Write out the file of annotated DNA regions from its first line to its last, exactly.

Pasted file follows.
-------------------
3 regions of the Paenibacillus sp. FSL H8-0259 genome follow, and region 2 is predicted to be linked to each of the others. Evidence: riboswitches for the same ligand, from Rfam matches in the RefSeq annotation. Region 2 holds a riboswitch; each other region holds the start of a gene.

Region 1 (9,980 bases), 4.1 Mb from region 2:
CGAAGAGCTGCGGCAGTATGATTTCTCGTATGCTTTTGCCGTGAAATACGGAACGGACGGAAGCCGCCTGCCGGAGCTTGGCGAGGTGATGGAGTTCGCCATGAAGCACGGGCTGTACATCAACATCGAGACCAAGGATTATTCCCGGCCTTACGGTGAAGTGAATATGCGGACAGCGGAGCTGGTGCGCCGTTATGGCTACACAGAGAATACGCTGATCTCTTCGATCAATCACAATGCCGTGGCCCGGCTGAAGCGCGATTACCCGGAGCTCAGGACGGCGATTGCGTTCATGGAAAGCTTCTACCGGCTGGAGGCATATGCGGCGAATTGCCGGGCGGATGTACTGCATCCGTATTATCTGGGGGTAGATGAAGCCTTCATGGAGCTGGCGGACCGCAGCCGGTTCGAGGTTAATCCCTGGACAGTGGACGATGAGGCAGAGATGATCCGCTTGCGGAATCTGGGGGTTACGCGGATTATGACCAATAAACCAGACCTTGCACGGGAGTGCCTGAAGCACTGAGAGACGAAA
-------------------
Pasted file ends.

3 regions of the Paenibacillus sp. FSL H8-0259 genome follow, and region 2 is predicted to be linked to each of the others. Evidence: riboswitches for the same ligand, from Rfam matches in the RefSeq annotation. Region 2 holds a riboswitch; each other region holds the start of a gene.

Region 1 (9,980 bases), 4.1 Mb from region 2:
CGAAGAGCTGCGGCAGTATGATTTCTCGTATGCTTTTGCCGTGAAATACGGAACGGACGGAAGCCGCCTGCCGGAGCTTGGCGAGGTGATGGAGTTCGCCATGAAGCACGGGCTGTACATCAACATCGAGACCAAGGATTATTCCCGGCCTTACGGTGAAGTGAATATGCGGACAGCGGAGCTGGTGCGCCGTTATGGCTACACAGAGAATACGCTGATCTCTTCGATCAATCACAATGCCGTGGCCCGGCTGAAGCGCGATTACCCGGAGCTCAGGACGGCGATTGCGTTCATGGAAAGCTTCTACCGGCTGGAGGCATATGCGGCGAATTGCCGGGCGGATGTACTGCATCCGTATTATCTGGGGGTAGATGAAGCCTTCATGGAGCTGGCGGACCGCAGCCGGTTCGAGGTTAATCCCTGGACAGTGGACGATGAGGCAGAGATGATCCGCTTGCGGAATCTGGGGGTTACGCGGATTATGACCAATAAACCAGACCTTGCACGGGAGTGCCTGAAGCACTGAGAGACGAAA